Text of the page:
How Jackass Changed My Life
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Jackass the Movie has had a profound influence on my life. It has taught me many life altering lessons. For instance, life isnt about quantity, but rather quality. That shopping carts are capable of exceeding 30 mph. It has taught me that pain fades, cuts heal, and chicks dig scars. Not to mention helped to create a little jackass way down deep in my heart. Despite the warnings at the beginning of the movie trying to persuade kids not to try the stunts preformed by professionals, Jackass the Movie has helped kick start a dangerous and exciting lifestyle for me and my friends.

Hi, my name is Chris Andersen and I have a problem. Im an adrenaline junkie. For the past three years I have been addicted to preforming very random and dangerous stunts. I filled my summers towing wheelchairs and skiers behind cars, jumping of high bridges/cliffs into water, testing the effects of lighter fluid and other farmable substances, car surfing, and pretty much anything that people would laugh or gasp at. My winters were packed full of snowboarding, E-braking cars, bush jumping, and snowmobiling. You know, what normal kids do. Well ok maybe not exactly normal kids. Sometimes I did ask myself, “why do I do all of this? Is it all for attention? Or maybe I have a teenage immortality complex?” but I think the best explanation to why all my friends and I have a constant need to put ourselves in dangerous and exciting situations is all summed up by a quote from Josh Ward, an accomplice in many human fireballs, “We live in Mendocino county and we dont smoke, drink, or party What else are we suppose to do?” We defiantly found a lot “to do,” but in the search there has been two stunts that have literally and figuratively pushed me over the edge.

Due to convenience and pure kick in the pants excitement, cliff jumping quickly became one of my favorite pastimes in Ukiah. Drive 10 minutes down to the lake, fight through poison oak and muddy rivers, lose a shoe or friend, and you arrive at Lake Mendocinos own 35-45 foot cliffs. Every summer would start and end at those cliffs, with me and my friends jumping all day and sometimes into the night. One time, I even went on a romantic canoe ride with my best friend Steve at 1 in the mourning on the darkest night of summer to jump off the cliff. However, with our routine trips to the cliff, the adrenaline rush that used to satisfy our addiction quickly faded and we needed to find other means of quenching our thirst for excitement and insanity.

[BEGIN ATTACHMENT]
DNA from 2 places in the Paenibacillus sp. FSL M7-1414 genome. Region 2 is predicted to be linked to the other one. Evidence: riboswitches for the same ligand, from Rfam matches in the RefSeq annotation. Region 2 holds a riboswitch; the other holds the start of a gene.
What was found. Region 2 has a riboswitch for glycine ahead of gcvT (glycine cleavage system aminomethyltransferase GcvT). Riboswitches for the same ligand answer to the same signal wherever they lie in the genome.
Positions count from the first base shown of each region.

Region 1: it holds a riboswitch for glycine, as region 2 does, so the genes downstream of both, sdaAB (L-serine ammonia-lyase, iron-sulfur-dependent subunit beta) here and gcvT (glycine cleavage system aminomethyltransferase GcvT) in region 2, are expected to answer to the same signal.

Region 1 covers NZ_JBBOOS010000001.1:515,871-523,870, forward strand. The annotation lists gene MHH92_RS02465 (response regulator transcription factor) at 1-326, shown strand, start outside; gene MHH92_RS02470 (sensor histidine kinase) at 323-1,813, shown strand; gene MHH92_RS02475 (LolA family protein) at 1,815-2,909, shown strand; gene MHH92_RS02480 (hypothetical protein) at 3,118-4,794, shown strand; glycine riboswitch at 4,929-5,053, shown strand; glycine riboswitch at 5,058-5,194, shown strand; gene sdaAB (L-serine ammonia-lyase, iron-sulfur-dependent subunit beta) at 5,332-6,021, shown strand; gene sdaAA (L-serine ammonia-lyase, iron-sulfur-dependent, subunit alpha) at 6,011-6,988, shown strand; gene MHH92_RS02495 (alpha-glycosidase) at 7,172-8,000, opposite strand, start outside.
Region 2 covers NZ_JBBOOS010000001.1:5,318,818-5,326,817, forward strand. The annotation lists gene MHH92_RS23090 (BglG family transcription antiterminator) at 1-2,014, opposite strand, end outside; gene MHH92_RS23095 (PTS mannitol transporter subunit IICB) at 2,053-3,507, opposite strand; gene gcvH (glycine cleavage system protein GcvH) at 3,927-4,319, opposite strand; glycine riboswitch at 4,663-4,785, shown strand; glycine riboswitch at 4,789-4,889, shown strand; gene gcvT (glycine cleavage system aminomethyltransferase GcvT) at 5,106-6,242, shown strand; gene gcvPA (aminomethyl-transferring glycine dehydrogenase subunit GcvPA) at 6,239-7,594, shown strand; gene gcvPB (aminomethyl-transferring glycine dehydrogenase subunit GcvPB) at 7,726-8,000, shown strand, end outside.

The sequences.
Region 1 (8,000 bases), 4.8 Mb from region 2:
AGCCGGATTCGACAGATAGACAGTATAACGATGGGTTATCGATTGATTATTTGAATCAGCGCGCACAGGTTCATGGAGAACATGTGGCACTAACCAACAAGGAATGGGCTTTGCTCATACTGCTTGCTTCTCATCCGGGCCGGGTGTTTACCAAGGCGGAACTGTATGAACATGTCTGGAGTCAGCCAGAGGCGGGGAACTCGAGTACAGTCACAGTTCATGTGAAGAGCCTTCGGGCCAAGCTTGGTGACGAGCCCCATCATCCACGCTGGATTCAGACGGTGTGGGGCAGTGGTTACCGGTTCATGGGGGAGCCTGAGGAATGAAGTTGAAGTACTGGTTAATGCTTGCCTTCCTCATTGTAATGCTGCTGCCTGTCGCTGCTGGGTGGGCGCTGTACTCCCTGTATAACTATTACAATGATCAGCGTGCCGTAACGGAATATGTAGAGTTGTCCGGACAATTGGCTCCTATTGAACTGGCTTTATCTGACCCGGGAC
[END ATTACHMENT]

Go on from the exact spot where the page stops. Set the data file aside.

Not wanting to neglect our new found friend (the cliff), we started increasing the difficulty of our jumps. The possibility of pain when we hit the water made jumping a lot more exciting and fun. We began throwing flips, gainers, cart-wheels, dives, and my signature cannonball off the 45 foot cliff. Those of us that could endure the pain of over-rotating a flip and landing on our face would cheer and heckle the rest into trying the same tricks that we ourselves were hurting from previous attempts. Even though these stunts all gave us the little extra intensity that we were looking for, we still needed something more daring. AND THATS WHEN WE DISCOVERED FIRE!

It isnt enough to jump from a 45 foot cliff knowing that you are about to hit the water and be in a ton of pain, but why jump at all if you arent on fire? No one knows who was the first one to come up with this silly idea, but it did indeed change the way we looked at the world. Being towed behind a car in a wheelchair wasnt fun anymore, unless you were on fire being thrown down a boat ramp into water. Every balloon became a potential hydrogen bomb waiting to explode 30 feet in the air. Hotel swimming pools were perfect for extinguishing a body jumping off the balcony above. I started carrying 3 containers of lighter fluid with me everywhere in my car. The

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Difficulty Of Our Jumps And Best Explanation. (April 5, 2021). Retrieved from